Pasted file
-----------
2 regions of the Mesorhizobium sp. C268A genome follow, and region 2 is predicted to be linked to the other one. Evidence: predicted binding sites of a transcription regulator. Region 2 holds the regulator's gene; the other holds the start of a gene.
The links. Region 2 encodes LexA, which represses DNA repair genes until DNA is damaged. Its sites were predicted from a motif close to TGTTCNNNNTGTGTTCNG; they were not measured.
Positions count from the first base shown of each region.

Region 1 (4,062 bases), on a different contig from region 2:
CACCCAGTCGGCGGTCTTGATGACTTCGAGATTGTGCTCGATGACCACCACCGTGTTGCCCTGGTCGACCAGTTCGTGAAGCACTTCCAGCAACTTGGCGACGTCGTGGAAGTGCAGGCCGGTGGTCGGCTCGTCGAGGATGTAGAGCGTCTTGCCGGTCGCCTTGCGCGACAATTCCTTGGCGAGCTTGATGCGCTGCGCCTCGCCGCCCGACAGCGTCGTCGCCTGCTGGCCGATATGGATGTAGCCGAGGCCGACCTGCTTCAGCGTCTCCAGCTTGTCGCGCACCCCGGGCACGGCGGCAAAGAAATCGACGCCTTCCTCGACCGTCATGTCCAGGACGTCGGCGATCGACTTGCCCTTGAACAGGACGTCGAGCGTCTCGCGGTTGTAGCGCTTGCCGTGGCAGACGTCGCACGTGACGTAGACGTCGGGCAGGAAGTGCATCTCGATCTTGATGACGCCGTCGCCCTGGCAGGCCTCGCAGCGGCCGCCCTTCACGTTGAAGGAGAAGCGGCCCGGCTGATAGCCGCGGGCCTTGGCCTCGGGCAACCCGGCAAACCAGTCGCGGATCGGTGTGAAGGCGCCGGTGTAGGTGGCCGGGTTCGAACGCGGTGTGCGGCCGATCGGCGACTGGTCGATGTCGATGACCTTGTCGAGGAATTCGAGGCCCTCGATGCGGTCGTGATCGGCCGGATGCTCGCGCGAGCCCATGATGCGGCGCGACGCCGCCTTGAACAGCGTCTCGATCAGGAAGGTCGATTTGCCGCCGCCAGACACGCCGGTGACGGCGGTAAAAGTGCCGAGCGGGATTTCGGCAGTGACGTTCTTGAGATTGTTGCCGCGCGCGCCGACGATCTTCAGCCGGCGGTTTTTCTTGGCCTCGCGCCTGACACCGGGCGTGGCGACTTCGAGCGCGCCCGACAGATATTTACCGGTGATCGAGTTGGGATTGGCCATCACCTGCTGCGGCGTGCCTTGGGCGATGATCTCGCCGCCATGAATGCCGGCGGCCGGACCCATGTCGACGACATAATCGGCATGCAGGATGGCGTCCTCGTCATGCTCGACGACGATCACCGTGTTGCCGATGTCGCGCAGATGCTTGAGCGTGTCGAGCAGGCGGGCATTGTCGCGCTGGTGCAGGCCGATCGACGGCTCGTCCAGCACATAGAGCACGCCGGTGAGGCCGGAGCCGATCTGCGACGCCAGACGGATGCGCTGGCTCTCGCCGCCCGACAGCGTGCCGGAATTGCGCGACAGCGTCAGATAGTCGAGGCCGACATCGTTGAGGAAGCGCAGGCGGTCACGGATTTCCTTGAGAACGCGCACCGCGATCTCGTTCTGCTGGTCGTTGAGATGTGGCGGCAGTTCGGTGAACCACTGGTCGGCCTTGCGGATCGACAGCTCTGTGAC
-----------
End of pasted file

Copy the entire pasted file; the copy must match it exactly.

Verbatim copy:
2 regions of the Mesorhizobium sp. C268A genome follow, and region 2 is predicted to be linked to the other one. Evidence: predicted binding sites of a transcription regulator. Region 2 holds the regulator's gene; the other holds the start of a gene.
The links. Region 2 encodes LexA, which represses DNA repair genes until DNA is damaged. Its sites were predicted from a motif close to TGTTCNNNNTGTGTTCNG; they were not measured.
Positions count from the first base shown of each region.

Region 1 (4,062 bases), on a different contig from region 2:
CACCCAGTCGGCGGTCTTGATGACTTCGAGATTGTGCTCGATGACCACCACCGTGTTGCCCTGGTCGACCAGTTCGTGAAGCACTTCCAGCAACTTGGCGACGTCGTGGAAGTGCAGGCCGGTGGTCGGCTCGTCGAGGATGTAGAGCGTCTTGCCGGTCGCCTTGCGCGACAATTCCTTGGCGAGCTTGATGCGCTGCGCCTCGCCGCCCGACAGCGTCGTCGCCTGCTGGCCGATATGGATGTAGCCGAGGCCGACCTGCTTCAGCGTCTCCAGCTTGTCGCGCACCCCGGGCACGGCGGCAAAGAAATCGACGCCTTCCTCGACCGTCATGTCCAGGACGTCGGCGATCGACTTGCCCTTGAACAGGACGTCGAGCGTCTCGCGGTTGTAGCGCTTGCCGTGGCAGACGTCGCACGTGACGTAGACGTCGGGCAGGAAGTGCATCTCGATCTTGATGACGCCGTCGCCCTGGCAGGCCTCGCAGCGGCCGCCCTTCACGTTGAAGGAGAAGCGGCCCGGCTGATAGCCGCGGGCCTTGGCCTCGGGCAACCCGGCAAACCAGTCGCGGATCGGTGTGAAGGCGCCGGTGTAGGTGGCCGGGTTCGAACGCGGTGTGCGGCCGATCGGCGACTGGTCGATGTCGATGACCTTGTCGAGGAATTCGAGGCCCTCGATGCGGTCGTGATCGGCCGGATGCTCGCGCGAGCCCATGATGCGGCGCGACGCCGCCTTGAACAGCGTCTCGATCAGGAAGGTCGATTTGCCGCCGCCAGACACGCCGGTGACGGCGGTAAAAGTGCCGAGCGGGATTTCGGCAGTGACGTTCTTGAGATTGTTGCCGCGCGCGCCGACGATCTTCAGCCGGCGGTTTTTCTTGGCCTCGCGCCTGACACCGGGCGTGGCGACTTCGAGCGCGCCCGACAGATATTTACCGGTGATCGAGTTGGGATTGGCCATCACCTGCTGCGGCGTGCCTTGGGCGATGATCTCGCCGCCATGAATGCCGGCGGCCGGACCCATGTCGACGACATAATCGGCATGCAGGATGGCGTCCTCGTCATGCTCGACGACGATCACCGTGTTGCCGATGTCGCGCAGATGCTTGAGCGTGTCGAGCAGGCGGGCATTGTCGCGCTGGTGCAGGCCGATCGACGGCTCGTCCAGCACATAGAGCACGCCGGTGAGGCCGGAGCCGATCTGCGACGCCAGACGGATGCGCTGGCTCTCGCCGCCCGACAGCGTGCCGGAATTGCGCGACAGCGTCAGATAGTCGAGGCCGACATCGTTGAGGAAGCGCAGGCGGTCACGGATTTCCTTGAGAACGCGCACCGCGATCTCGTTCTGCTGGTCGTTGAGATGTGGCGGCAGTTCGGTGAACCACTGGTCGGCCTTGCGGATCGACAGCTCTGTGAC